Built in 1905 alongside the narrow gauge St. Mary's River Railway (Alberta Railway & Coal Company), it was later upgraded to standard gauge track in 1908 by the owner's the Galt family, based out of Lethbridge. The CPR purchased the railway track from the Galt's in 1912, and operated the track from Stirling, to Cardston as the "Cardston subdivision".
In addition to the Cardston line, there was actually a junction at Raley, with a second line extending south to Kimball. This section was constructed at the same time as the Galt's original push to Cardston, but only lasted a few years before it was abandoned. In the late 1920s, the CPR decided to re-use part of the old railbed and extend it further south to the small settlement of Whiskey Gap, near the International Border. This line was abandoned in 1979, and one of the last trains to travel it was a steam train used in the movie “Days of Heaven”.
Like most prairie branch lines, the decades passed by without much changing. The trains came and went and it was a sleepy line, just like most others that relied on grain. Significant amounts of it moved, with most of it coming from some of the larger towns along the line – Raymond, Magrath and Cardston. Raley was never more than a minor shipping point.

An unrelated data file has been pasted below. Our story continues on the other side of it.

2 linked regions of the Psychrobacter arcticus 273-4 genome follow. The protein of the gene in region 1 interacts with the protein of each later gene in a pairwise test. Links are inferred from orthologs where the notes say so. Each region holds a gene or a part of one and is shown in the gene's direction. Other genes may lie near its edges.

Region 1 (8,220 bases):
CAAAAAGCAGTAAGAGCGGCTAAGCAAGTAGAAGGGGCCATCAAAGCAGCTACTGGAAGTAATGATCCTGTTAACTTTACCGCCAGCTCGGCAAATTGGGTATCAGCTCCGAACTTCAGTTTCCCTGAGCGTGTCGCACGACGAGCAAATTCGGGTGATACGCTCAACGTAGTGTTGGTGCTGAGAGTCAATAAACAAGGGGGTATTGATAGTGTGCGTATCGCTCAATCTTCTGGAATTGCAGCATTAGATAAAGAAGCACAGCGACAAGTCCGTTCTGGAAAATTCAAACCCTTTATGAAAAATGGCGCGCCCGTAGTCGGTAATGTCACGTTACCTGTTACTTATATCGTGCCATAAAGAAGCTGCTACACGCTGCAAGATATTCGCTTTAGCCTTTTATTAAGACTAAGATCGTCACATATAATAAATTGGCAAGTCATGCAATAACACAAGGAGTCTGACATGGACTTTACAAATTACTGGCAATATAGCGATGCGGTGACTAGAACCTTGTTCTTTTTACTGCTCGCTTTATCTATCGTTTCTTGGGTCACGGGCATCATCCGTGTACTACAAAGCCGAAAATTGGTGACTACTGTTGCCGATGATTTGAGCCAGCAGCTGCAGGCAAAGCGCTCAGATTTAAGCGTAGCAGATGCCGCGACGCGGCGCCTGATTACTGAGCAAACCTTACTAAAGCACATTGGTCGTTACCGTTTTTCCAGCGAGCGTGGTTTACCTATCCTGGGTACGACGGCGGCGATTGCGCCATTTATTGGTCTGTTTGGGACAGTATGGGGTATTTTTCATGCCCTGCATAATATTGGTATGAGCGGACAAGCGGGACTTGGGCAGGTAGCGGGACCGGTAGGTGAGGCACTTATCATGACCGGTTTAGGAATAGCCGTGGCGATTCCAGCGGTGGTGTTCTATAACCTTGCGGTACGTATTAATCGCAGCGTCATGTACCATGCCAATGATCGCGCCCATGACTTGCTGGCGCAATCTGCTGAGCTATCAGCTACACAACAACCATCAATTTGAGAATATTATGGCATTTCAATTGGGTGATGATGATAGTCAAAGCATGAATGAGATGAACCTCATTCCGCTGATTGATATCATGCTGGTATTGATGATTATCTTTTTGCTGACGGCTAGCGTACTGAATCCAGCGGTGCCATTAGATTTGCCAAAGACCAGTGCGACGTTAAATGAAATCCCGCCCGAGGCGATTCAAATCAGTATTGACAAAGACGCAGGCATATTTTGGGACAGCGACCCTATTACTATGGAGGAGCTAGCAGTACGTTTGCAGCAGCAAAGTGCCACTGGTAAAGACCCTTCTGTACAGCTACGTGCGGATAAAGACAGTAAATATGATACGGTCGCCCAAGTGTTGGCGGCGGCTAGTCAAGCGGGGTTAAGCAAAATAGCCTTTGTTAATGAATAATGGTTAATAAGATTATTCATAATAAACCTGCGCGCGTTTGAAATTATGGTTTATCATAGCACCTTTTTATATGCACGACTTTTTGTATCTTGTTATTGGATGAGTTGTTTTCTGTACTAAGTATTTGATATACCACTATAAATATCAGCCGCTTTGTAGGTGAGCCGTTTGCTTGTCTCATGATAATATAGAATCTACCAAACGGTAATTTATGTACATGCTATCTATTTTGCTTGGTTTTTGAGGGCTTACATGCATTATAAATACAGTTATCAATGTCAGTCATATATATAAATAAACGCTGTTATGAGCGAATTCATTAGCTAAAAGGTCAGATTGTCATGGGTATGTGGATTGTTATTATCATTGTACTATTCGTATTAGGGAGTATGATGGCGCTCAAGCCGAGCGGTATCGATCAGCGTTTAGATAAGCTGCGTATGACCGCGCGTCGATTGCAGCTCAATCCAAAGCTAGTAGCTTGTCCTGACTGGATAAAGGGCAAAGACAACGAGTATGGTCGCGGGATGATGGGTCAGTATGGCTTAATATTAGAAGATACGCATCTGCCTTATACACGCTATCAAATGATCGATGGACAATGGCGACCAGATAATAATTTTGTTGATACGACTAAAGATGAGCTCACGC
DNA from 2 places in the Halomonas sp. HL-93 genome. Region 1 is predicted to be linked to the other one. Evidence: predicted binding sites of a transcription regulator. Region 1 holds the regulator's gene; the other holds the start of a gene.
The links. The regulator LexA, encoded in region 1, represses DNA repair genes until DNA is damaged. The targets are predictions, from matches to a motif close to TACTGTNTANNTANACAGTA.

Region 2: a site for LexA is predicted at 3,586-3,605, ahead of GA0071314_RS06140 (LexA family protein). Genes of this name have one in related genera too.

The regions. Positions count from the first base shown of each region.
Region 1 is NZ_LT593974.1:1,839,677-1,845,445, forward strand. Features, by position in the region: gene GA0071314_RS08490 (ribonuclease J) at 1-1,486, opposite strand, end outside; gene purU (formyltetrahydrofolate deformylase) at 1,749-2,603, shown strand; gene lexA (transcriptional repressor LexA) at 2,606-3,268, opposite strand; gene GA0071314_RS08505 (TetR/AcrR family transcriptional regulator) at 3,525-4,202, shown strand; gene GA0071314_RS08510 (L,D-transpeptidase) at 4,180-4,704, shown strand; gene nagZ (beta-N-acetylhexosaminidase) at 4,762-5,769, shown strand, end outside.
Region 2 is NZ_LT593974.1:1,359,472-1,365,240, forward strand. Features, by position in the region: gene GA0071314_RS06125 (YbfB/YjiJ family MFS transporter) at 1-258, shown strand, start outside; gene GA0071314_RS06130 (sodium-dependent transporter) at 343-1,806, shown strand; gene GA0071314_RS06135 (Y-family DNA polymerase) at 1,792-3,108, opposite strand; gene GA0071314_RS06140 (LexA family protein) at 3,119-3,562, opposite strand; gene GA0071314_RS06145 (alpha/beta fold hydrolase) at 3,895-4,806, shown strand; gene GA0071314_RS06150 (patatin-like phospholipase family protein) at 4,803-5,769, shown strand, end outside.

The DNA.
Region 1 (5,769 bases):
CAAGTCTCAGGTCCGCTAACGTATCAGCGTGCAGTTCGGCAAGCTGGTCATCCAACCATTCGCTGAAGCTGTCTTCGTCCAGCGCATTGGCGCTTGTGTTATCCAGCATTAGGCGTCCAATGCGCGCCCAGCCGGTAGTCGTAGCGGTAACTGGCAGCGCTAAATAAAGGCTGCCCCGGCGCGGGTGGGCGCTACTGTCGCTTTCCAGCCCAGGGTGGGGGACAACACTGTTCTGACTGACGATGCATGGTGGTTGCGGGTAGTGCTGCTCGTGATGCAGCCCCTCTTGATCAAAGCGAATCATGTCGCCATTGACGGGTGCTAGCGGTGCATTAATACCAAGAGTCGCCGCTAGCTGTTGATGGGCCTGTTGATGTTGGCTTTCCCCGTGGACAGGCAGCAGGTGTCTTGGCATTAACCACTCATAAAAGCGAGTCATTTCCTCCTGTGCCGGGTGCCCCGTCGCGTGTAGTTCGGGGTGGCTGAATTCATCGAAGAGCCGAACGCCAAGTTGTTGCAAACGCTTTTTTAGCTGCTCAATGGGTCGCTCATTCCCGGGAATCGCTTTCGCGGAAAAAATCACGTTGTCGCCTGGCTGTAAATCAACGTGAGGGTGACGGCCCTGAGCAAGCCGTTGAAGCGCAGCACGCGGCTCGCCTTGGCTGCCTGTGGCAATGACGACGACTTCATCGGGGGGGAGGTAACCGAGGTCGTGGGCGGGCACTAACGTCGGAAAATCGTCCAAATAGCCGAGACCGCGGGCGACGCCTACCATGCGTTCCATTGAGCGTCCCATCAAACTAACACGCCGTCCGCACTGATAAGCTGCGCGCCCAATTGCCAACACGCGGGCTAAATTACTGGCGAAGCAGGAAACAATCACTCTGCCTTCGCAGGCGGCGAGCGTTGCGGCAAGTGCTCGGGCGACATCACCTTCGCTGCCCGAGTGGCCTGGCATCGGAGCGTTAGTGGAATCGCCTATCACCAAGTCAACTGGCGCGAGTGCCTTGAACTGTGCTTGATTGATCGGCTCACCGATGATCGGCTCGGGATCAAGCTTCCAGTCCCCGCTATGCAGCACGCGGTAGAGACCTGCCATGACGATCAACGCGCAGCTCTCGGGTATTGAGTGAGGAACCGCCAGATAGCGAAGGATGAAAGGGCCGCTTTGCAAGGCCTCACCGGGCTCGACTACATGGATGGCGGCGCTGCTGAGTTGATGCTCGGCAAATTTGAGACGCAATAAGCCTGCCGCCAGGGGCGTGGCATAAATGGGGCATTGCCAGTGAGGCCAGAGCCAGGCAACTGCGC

The elevator transitioned into new ownership (Federal Grain) in 1968, and to Alberta Wheat Pool in 1972. Not long after Alberta Wheat pool took ownership, it was evaluated it decided that it wasn't worth renovating and upgrading, so it was closed. It was then sold to an nearby Hutterite Colony, who uses the annex for fertilizer storage. The original elevator is in much rougher shape, but continues to stand proud beside the former railway line (which was removed in the early 2000s). The photos from this trip were taken in the fall of 2017, when the Kenow forest fire was occuring at nearby Waterton Lakes National Park.
- Jason Paul Sailer